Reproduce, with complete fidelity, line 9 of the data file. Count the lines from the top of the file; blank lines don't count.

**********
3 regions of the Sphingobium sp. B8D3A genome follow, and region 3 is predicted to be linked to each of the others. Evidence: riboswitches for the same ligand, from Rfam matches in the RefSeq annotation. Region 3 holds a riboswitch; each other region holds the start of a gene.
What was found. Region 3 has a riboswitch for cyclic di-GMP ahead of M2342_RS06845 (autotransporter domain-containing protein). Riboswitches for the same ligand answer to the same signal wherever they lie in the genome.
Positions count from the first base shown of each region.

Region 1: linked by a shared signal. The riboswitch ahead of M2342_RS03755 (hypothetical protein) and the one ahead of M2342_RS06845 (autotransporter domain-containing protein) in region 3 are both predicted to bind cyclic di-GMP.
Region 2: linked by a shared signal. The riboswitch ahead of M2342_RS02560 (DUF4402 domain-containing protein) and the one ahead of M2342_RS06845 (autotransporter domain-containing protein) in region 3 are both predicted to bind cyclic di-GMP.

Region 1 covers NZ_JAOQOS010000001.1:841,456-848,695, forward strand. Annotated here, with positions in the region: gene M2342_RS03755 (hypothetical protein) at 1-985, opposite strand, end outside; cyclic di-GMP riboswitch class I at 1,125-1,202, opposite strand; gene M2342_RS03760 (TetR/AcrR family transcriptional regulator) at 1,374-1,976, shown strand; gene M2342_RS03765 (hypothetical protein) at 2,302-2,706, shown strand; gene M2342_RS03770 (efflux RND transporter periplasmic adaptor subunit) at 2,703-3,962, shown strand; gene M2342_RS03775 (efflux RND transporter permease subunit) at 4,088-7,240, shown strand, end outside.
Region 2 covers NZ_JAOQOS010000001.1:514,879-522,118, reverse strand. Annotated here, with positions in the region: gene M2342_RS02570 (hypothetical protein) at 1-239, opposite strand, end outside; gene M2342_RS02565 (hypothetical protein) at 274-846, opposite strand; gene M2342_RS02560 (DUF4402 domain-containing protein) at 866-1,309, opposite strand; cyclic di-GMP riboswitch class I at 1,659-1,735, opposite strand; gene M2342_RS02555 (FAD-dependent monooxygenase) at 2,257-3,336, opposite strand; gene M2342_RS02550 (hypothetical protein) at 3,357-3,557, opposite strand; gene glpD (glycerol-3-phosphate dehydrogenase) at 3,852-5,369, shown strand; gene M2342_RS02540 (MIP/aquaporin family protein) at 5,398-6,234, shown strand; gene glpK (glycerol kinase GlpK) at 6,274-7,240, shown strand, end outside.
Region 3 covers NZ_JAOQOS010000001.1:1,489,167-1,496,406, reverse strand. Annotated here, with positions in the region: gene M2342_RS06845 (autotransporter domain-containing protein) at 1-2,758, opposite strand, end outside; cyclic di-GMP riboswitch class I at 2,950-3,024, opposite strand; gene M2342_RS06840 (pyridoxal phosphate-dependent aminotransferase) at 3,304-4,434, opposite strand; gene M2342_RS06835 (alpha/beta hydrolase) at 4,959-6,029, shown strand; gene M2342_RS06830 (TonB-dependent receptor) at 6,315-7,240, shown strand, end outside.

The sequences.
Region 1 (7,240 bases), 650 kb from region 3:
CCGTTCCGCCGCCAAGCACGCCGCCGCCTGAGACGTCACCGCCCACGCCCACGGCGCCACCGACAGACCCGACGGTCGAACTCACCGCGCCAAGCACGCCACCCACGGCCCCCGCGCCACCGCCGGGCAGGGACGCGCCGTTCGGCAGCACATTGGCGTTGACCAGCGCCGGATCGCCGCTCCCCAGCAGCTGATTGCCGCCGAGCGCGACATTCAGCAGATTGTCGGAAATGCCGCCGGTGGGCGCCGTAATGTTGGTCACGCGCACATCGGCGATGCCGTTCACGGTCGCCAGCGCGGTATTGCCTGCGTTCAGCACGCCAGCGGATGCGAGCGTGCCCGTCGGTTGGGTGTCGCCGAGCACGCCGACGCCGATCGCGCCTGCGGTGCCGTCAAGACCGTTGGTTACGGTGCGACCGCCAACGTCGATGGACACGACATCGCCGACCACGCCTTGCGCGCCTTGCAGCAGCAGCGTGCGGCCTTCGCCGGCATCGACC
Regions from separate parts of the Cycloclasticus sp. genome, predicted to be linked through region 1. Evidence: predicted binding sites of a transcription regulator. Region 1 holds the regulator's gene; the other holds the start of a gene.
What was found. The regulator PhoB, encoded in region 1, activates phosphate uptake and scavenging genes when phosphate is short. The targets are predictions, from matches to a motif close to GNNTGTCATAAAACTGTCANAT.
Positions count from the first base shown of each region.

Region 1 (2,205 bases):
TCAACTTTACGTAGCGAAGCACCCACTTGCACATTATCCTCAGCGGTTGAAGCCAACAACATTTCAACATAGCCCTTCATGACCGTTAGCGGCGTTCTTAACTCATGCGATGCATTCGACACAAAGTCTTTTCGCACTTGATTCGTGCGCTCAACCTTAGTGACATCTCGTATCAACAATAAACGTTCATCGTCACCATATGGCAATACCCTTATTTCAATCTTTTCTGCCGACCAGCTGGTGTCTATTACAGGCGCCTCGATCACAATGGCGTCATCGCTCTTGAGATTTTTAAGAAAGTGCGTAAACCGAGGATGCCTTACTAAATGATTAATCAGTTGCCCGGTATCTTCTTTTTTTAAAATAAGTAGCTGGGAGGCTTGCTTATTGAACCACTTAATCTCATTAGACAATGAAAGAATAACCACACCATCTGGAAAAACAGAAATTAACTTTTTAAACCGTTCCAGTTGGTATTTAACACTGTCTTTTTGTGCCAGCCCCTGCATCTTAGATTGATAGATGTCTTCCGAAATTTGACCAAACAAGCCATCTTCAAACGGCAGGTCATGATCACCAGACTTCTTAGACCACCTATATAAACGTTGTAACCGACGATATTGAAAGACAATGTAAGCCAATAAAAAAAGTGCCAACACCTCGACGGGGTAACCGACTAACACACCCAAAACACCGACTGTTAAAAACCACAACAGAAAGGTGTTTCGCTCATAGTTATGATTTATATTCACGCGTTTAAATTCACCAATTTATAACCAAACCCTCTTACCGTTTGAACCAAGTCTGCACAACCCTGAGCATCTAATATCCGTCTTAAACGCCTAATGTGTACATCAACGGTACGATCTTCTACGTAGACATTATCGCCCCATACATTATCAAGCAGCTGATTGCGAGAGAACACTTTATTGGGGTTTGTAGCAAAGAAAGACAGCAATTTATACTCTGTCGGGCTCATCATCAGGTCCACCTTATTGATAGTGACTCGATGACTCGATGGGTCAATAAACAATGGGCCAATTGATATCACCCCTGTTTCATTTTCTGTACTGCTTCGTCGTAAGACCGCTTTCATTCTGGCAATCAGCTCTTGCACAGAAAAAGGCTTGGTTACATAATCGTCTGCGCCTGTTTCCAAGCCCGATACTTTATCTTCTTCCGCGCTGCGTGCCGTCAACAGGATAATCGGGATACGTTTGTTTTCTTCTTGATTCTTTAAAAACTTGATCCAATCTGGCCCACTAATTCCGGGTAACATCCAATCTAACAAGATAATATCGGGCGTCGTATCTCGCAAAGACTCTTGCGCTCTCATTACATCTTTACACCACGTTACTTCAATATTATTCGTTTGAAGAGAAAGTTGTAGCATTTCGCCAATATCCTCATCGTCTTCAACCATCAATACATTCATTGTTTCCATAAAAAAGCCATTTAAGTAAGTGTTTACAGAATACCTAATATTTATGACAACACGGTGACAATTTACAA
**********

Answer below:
The sequences.